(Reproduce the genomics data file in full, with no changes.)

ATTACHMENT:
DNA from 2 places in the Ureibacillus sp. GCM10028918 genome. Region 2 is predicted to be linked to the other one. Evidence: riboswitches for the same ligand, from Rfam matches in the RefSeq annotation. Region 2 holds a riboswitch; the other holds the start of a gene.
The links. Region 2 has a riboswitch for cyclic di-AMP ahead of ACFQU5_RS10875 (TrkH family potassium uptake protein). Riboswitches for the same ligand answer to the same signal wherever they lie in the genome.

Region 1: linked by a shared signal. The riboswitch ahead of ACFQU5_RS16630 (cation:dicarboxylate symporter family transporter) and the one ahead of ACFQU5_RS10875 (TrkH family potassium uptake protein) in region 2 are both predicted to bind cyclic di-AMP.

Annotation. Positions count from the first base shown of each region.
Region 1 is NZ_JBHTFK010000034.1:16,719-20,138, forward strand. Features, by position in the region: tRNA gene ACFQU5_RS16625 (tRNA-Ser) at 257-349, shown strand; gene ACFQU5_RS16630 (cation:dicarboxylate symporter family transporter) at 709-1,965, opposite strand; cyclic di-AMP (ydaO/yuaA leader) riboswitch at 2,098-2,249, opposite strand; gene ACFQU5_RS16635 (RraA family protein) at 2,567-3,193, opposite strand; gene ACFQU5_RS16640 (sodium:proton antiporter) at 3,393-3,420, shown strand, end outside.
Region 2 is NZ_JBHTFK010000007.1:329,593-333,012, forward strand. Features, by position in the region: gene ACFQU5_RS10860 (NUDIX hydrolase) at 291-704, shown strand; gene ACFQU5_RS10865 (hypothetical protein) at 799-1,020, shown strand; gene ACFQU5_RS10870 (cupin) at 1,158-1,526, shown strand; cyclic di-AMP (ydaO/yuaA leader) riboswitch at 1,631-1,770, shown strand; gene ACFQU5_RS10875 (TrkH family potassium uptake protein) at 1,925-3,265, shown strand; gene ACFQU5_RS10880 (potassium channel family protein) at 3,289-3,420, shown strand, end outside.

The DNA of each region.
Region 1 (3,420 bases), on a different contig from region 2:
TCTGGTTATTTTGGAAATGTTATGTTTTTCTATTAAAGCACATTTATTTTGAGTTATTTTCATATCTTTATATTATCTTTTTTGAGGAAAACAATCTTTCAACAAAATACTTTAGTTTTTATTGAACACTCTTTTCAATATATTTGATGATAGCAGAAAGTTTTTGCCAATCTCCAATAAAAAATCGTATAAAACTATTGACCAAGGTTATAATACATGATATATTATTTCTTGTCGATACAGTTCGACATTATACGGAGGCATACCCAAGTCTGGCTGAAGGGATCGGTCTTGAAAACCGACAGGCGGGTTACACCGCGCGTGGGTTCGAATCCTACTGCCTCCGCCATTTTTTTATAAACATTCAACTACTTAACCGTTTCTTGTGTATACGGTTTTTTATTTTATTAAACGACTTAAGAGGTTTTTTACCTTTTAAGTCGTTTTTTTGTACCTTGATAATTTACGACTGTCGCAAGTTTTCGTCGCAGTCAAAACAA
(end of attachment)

DNA from 2 places in the Ureibacillus sp. GCM10028918 genome. Region 2 is predicted to be linked to the other one. Evidence: riboswitches for the same ligand, from Rfam matches in the RefSeq annotation. Region 2 holds a riboswitch; the other holds the start of a gene.
The links. Region 2 has a riboswitch for cyclic di-AMP ahead of ACFQU5_RS10875 (TrkH family potassium uptake protein). Riboswitches for the same ligand answer to the same signal wherever they lie in the genome.

Region 1: linked by a shared signal. The riboswitch ahead of ACFQU5_RS16630 (cation:dicarboxylate symporter family transporter) and the one ahead of ACFQU5_RS10875 (TrkH family potassium uptake protein) in region 2 are both predicted to bind cyclic di-AMP.

Annotation. Positions count from the first base shown of each region.
Region 1 is NZ_JBHTFK010000034.1:16,719-20,138, forward strand. Features, by position in the region: tRNA gene ACFQU5_RS16625 (tRNA-Ser) at 257-349, shown strand; gene ACFQU5_RS16630 (cation:dicarboxylate symporter family transporter) at 709-1,965, opposite strand; cyclic di-AMP (ydaO/yuaA leader) riboswitch at 2,098-2,249, opposite strand; gene ACFQU5_RS16635 (RraA family protein) at 2,567-3,193, opposite strand; gene ACFQU5_RS16640 (sodium:proton antiporter) at 3,393-3,420, shown strand, end outside.
Region 2 is NZ_JBHTFK010000007.1:329,593-333,012, forward strand. Features, by position in the region: gene ACFQU5_RS10860 (NUDIX hydrolase) at 291-704, shown strand; gene ACFQU5_RS10865 (hypothetical protein) at 799-1,020, shown strand; gene ACFQU5_RS10870 (cupin) at 1,158-1,526, shown strand; cyclic di-AMP (ydaO/yuaA leader) riboswitch at 1,631-1,770, shown strand; gene ACFQU5_RS10875 (TrkH family potassium uptake protein) at 1,925-3,265, shown strand; gene ACFQU5_RS10880 (potassium channel family protein) at 3,289-3,420, shown strand, end outside.

The DNA of each region.
Region 1 (3,420 bases), on a different contig from region 2:
TCTGGTTATTTTGGAAATGTTATGTTTTTCTATTAAAGCACATTTATTTTGAGTTATTTTCATATCTTTATATTATCTTTTTTGAGGAAAACAATCTTTCAACAAAATACTTTAGTTTTTATTGAACACTCTTTTCAATATATTTGATGATAGCAGAAAGTTTTTGCCAATCTCCAATAAAAAATCGTATAAAACTATTGACCAAGGTTATAATACATGATATATTATTTCTTGTCGATACAGTTCGACATTATACGGAGGCATACCCAAGTCTGGCTGAAGGGATCGGTCTTGAAAACCGACAGGCGGGTTACACCGCGCGTGGGTTCGAATCCTACTGCCTCCGCCATTTTTTTATAAACATTCAACTACTTAACCGTTTCTTGTGTATACGGTTTTTTATTTTATTAAACGACTTAAGAGGTTTTTTACCTTTTAAGTCGTTTTTTTGTACCTTGATAATTTACGACTGTCGCAAGTTTTCGTCGCAGTCAAAACAA